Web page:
Colonial Glacier is a type 3 glacier that is melting away a new and expanding lake is seen in 2006  and not in 1979 (Post).  This lake developed in the mid-1990’s.  Retreat from 1950-1979 was 81 m, slow as the glacier thinned.  The glacier retreated 135 m from 1979 to 2005.

Neve Glacier is a type 2 glacier that along with Ladder Creek Glacier drains the large accumulation zone around Snowfield Peak.  The glacier thinned but retreated only 25 m from 1950-1979.  from 1979 to 2005 the glacier has retreated 330 m.  The lobe of ice at the former terminus is detached from the rest of the glacier in 2001 as seen below.  The upper section of the glacier seen in 1988 is not much changed from 2006 (SPOT Imagery)

Ladder Creek Glacier is a type 1 glacier that advanced 105 m from 1950 to 1979 and has retreated 190 m by 2006. (Post) and (SPOT Imagery) Below is the active front in 2001.

Banded Glacier at right in a 1960 image (Post)and at right in 2006 (SPOT Imagery).  The glacier has retreated 450 m in this period expanding the proglacial alpine lake. Note the spread of rock outcrops in the accumulation zone suggesting this glacier will have trouble surviving.

Lower Curtis Glacier is an avalanche fed glacier on the south side of Mount Shuskan. It advanced from 1950 to 1980. Since then it has retreated 150 m. Below is the terminus in 2003 and at right is ther terminus from Lake Ann. At left is the terminus in 1908 taken by the namesake (Asahel Curtis)

Challenger Glacier The expansion of the ice free area to the east of the main terminus shown in 2006 (SPOT Imagery) at left (Pantilat) is evident versus the 2002 image at right.

Watson Glacier is a small type 2 glacier that retreated only 25 m from 1950-1979.  The glacier has retreated 105 m since.  Given the overall length of the glacier is less than 350 m this is substantial.  This small niche glacier will not survive the current climate. At left in 1989 the Watson glacier can be seen from bottom to top.  The tenuous hold on the face of Mt. Watson is evident in 2007 as the glacier terminus is not as the glacier has retreated to the top of a rock band and is less convex.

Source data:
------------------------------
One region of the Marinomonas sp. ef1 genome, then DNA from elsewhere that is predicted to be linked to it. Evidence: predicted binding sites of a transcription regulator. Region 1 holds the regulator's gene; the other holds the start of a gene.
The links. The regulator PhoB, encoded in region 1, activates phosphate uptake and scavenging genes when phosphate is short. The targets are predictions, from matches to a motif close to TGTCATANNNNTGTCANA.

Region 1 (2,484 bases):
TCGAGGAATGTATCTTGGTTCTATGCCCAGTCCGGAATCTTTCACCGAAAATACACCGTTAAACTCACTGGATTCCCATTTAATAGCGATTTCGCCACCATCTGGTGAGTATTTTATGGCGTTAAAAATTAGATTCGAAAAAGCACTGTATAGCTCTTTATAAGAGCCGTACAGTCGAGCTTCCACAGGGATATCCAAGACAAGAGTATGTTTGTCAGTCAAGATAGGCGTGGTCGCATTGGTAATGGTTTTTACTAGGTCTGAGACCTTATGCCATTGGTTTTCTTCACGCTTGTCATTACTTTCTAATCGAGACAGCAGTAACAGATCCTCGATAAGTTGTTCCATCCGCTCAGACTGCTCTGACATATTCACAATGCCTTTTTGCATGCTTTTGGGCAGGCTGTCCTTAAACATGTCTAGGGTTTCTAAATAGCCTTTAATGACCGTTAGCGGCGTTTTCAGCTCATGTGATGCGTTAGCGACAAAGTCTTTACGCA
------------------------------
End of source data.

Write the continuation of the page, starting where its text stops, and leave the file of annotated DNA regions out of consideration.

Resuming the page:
Noisy Creek Glacier: In 1979 (Post) Noisy Creek Glacier which is at right, upper  sections was joined to its lower section.  By 2006(SPOT Imagery) the glacier has divided into an upper and a lower section. A new lake is also forming due to glacier retreat.

Hidden Creek Glacier in 1979 (Post) had only a small outcrop in the center of the glacier.  By 2006 (SPOT Imagery) there were three substantial rock outcrops in the middle of the glacier.

Coleman Glacier:

Coleman Glacier drains the northwest side of Mount Baker and is joined with the Roosevelt Glacier in its accumulation zone.  The glacier drains the largest area of the volcano above 3000 m, which combined with its steep slope leads to a higher velocity and more crevassing than on other glaciers. The glacier retreated 2600 m from a joint terminus with the Coleman Glacier at its LIAM, dated to 1823 by Heikkinnen et al (1984) to 1949.  The glacier separated from the Roosevelt Glacier in the 1930’s.  By 1949 the glacier had reached a minimum position (Bengston, 1956), before advancing 350 m by 1979 (Harrison, 1960; Harper, 1993).  The advance terminated in the bottom of the Glacier Creek valley. From 1979 to 2014 the glacier has retreated up the west side of the valley wall, 480 m.  The most rapid period of retreat was from 1979-1998. The snowline has averaged 2100 m during the 1990-2010 period, which is too high to maintain the current terminus position.  The current terminus descends over a steep lava flow and has active crevassing indicating slow retreat in the near future. This glacier is currently the most active in the terminus region.  The extensive melting in 2013-2015 may change this.